November 30, 2012
ISLAMABAD: Everybody has condemned the bid on Hamid Mir’s life. Everybody is rightly worried about his safety and wellbeing – from the president of the country to the president of the National Press Club.
And they should be as the values of freedom of expression, respecting difference of opinion and the courage to objectively report should be defended at all costs. That is how civilized societies move forward collectively.
But how the incident has been played out is unfortunately becoming an irritating case of publicity than freedom of expression. Ridiculously the anchor is being presented as a lone ranger who is out to fight against injustice and evil powers and rid Pakistan of all its problems.
The Interior Minister goes to this anchor’s home the day explosives were found planted on his car. Of course media are there. The minister announces reward for information leading to the perpetrators of this heinous bid.
But when one reads Hamid Mir’s column in Jang – (http://jang.com.pk/jang/nov2012-daily/29-11-2012/col2.htm) - one is appalled how he pays tributes to himself, albeit in all humbleness but at the same time not forgetting to drop names including President Asif Ali Zardari, Nawaz Sharif, Imran Khan, Altaf Hussain, Fakhurddin G Ibrahim and the Chief Justice of Pakistan, who expressed their concern about his safety. All these very respectable figures took time out to show how worried they were about the veteran journalist.
And in his article (http://jang.com.pk/jang/nov2012-daily/29-11-2012/col15.htm) Ansar Abbasi, highlighting the Islamic and social credentials of Hamid Mir, is crestfallen why he should be placed among the ranks of “enemies of Islam”.
Not to be left behind, Umar Cheema found it very hard to hold back tears when he heard the attempt on the life of a colleague who is a “precious jewel” of Pakistani journalism (http://www.thenews.com.pk/Todays-News-2-145396-Hamid-Mir-our-precious-jewel).
Cheema has been widely appreciated for his fight for freedom of expression but this article can only get him the award for flattery.
The National Press Club took out a rally in support of Hamid Mir on November 28 in Islamabad, which got wide publicity. However, Express News TV anchor Talat Hussain seemed to be a sane voice out there, calling for a probe into the incident (http://www.saach.tv/2012/11/27/hamid-mir-par-mubaiyana-hamla/).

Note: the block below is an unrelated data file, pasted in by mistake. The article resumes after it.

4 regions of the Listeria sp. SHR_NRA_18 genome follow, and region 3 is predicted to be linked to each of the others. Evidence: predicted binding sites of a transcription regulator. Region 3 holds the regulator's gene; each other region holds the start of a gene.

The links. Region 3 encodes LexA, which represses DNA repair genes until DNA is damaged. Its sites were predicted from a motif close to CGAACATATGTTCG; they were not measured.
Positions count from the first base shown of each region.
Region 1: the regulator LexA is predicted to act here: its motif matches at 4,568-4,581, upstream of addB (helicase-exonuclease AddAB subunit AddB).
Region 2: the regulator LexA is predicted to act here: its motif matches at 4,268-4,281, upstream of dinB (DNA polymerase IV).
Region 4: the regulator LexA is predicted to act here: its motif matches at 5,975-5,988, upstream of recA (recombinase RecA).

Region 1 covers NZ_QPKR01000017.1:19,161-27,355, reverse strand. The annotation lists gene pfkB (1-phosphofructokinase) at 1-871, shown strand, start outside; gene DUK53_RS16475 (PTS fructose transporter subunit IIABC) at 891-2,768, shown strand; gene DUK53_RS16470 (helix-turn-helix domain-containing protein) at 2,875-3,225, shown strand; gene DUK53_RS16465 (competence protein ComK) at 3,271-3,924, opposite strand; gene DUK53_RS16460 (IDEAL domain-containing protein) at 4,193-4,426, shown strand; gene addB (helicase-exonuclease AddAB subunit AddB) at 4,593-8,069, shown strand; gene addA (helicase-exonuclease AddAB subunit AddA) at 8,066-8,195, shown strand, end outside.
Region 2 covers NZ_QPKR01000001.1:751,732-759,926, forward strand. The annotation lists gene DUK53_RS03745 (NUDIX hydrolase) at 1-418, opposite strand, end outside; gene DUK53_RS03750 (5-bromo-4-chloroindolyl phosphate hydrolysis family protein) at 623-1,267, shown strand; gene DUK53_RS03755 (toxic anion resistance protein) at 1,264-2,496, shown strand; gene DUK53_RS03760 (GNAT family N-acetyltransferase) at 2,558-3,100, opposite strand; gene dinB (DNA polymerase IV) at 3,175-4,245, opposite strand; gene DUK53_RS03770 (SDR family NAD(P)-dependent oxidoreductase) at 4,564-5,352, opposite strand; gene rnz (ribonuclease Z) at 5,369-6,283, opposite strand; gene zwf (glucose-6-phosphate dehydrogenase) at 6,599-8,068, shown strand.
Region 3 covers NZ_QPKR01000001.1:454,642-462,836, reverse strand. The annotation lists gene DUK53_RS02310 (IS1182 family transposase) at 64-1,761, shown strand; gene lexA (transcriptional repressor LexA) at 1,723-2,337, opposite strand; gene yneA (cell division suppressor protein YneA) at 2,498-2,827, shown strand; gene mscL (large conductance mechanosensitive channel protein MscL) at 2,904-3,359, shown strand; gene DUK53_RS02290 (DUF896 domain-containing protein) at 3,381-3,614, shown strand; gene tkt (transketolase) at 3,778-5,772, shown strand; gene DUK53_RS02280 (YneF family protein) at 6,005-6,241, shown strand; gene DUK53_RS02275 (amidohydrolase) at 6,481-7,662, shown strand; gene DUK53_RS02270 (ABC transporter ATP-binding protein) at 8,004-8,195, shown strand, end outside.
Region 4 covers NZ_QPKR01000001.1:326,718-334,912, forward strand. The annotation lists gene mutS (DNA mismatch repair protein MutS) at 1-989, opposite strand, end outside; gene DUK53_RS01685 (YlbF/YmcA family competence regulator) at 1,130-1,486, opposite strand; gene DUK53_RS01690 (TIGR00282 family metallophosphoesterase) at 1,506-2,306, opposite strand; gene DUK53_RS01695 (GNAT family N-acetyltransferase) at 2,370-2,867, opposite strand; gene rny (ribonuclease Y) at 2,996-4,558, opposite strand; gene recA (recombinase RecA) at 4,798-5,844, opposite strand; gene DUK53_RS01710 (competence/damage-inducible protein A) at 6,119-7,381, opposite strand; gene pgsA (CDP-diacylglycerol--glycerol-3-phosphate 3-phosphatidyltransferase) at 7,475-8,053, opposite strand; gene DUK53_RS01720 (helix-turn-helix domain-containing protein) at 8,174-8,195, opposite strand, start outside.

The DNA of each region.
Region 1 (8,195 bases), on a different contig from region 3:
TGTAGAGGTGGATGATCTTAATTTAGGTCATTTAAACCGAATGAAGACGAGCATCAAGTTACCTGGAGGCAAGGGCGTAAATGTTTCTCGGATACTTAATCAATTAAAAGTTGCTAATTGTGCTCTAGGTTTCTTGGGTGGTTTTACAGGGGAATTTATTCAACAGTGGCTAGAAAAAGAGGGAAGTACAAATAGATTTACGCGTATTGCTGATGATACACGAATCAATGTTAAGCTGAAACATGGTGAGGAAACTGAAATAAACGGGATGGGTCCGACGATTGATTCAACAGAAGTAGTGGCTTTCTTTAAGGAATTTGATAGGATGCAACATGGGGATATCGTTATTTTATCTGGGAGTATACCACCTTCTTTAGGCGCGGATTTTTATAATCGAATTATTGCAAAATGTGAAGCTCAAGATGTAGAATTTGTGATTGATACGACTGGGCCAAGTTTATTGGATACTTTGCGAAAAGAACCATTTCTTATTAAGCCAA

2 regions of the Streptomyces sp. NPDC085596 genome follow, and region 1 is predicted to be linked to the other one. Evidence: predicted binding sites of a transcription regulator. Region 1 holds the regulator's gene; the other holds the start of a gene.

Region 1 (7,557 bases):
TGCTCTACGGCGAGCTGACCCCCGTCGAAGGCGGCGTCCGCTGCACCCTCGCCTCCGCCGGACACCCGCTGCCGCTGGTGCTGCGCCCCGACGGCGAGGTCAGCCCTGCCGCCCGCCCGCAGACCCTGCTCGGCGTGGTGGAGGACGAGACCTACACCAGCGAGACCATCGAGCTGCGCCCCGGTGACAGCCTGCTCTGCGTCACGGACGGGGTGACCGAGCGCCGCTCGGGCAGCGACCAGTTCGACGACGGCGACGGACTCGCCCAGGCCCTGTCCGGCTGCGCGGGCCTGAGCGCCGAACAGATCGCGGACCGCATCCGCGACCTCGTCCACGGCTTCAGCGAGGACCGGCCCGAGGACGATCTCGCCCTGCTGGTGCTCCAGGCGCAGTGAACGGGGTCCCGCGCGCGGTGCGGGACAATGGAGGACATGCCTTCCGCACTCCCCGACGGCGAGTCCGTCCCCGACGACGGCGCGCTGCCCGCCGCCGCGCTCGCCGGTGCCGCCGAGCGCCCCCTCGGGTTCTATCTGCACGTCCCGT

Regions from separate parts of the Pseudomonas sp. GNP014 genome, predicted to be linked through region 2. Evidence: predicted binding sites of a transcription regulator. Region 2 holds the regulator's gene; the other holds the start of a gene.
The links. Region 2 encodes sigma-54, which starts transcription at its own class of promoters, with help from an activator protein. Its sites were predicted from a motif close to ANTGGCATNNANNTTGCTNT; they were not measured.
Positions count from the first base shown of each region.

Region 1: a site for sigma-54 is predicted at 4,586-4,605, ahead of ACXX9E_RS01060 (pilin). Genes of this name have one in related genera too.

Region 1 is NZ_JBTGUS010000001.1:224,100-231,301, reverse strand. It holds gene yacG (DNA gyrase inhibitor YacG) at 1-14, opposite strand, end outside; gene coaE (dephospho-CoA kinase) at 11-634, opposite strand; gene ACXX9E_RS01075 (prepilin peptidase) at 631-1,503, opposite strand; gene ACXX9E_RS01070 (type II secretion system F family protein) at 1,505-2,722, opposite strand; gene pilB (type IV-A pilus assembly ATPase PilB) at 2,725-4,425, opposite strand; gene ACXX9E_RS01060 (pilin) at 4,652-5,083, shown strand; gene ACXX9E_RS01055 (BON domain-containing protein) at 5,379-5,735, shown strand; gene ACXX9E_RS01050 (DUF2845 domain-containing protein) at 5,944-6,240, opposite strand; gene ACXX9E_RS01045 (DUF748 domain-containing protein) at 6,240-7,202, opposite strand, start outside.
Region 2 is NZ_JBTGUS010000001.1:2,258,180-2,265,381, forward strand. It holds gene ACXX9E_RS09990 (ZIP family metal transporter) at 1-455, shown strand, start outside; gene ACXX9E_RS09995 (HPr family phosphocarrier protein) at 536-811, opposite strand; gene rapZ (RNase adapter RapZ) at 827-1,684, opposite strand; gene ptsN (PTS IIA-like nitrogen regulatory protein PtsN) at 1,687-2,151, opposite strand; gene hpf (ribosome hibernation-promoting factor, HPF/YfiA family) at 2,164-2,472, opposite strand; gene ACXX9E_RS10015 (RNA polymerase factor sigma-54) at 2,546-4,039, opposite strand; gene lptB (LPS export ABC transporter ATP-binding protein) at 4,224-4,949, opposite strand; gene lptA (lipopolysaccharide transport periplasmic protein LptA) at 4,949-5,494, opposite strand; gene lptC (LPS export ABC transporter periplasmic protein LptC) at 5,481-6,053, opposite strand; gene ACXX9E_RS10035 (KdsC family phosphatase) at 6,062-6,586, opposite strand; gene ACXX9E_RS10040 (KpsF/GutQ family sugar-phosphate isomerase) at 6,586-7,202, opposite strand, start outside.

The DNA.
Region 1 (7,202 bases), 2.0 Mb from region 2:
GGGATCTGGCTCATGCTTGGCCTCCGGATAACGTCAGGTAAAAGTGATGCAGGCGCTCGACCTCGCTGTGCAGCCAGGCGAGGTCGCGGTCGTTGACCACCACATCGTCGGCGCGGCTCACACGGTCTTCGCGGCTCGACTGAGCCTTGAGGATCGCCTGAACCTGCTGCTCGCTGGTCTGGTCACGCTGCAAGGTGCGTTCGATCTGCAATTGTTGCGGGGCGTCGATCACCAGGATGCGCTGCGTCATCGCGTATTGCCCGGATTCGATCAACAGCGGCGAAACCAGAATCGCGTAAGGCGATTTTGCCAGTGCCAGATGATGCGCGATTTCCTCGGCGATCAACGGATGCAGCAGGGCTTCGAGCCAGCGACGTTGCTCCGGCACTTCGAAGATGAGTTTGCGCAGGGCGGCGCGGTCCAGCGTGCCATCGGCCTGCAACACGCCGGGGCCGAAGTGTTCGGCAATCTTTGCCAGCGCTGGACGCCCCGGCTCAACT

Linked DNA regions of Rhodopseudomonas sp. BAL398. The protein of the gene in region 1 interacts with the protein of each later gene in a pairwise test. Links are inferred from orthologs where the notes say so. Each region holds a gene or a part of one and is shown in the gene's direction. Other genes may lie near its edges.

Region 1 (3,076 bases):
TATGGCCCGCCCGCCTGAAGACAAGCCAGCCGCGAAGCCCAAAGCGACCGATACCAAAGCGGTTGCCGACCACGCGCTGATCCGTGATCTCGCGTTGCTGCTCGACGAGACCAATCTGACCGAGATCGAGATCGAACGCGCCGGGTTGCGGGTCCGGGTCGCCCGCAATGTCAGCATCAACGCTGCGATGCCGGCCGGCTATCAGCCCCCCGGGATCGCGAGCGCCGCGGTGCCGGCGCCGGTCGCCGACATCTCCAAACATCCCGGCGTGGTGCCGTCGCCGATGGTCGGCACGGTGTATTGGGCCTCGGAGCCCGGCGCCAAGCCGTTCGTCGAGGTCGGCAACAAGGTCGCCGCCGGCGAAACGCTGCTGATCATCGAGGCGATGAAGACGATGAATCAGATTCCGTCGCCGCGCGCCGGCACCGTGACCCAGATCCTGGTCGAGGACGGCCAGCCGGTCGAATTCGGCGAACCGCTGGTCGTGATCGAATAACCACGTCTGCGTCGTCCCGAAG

One supports this outpouring of shock over such a coward attempt to silence the leading journalist’s voice. But one also wonders why this support is missing when lesser known journalists are threatened, injured and killed in the line of the duty.
Brief news items inform us they have been killed. Afterwards they become mere nameless figures, only to be used by the national and international organizations working for journalists’ rights, telling us Pakistan is one of the dangerous countries to practice journalism.
The National Press Club seldom holds rallies to condemn killings of such journalists and nobody sends flowers to their families. Nobody writes in their favour. Nobody extols them for doing their work with dedication and giving the ultimate sacrifice. Nobody announces bounty for catching their killers.
It is a matter of shame that unions of journalists and the press clubs did not say a word over the killing of the sixth witness in the case of journalist Wali Khan Babar’s murder case (http://dawn.com/2012/11/19/witness-protection-2/).
One wishes that all journalists remain safe as they perform their duties, but one may also point out that journalism is not about self projection as if to become political leaders and take on all problems Pakistan is facing and claim to end them.
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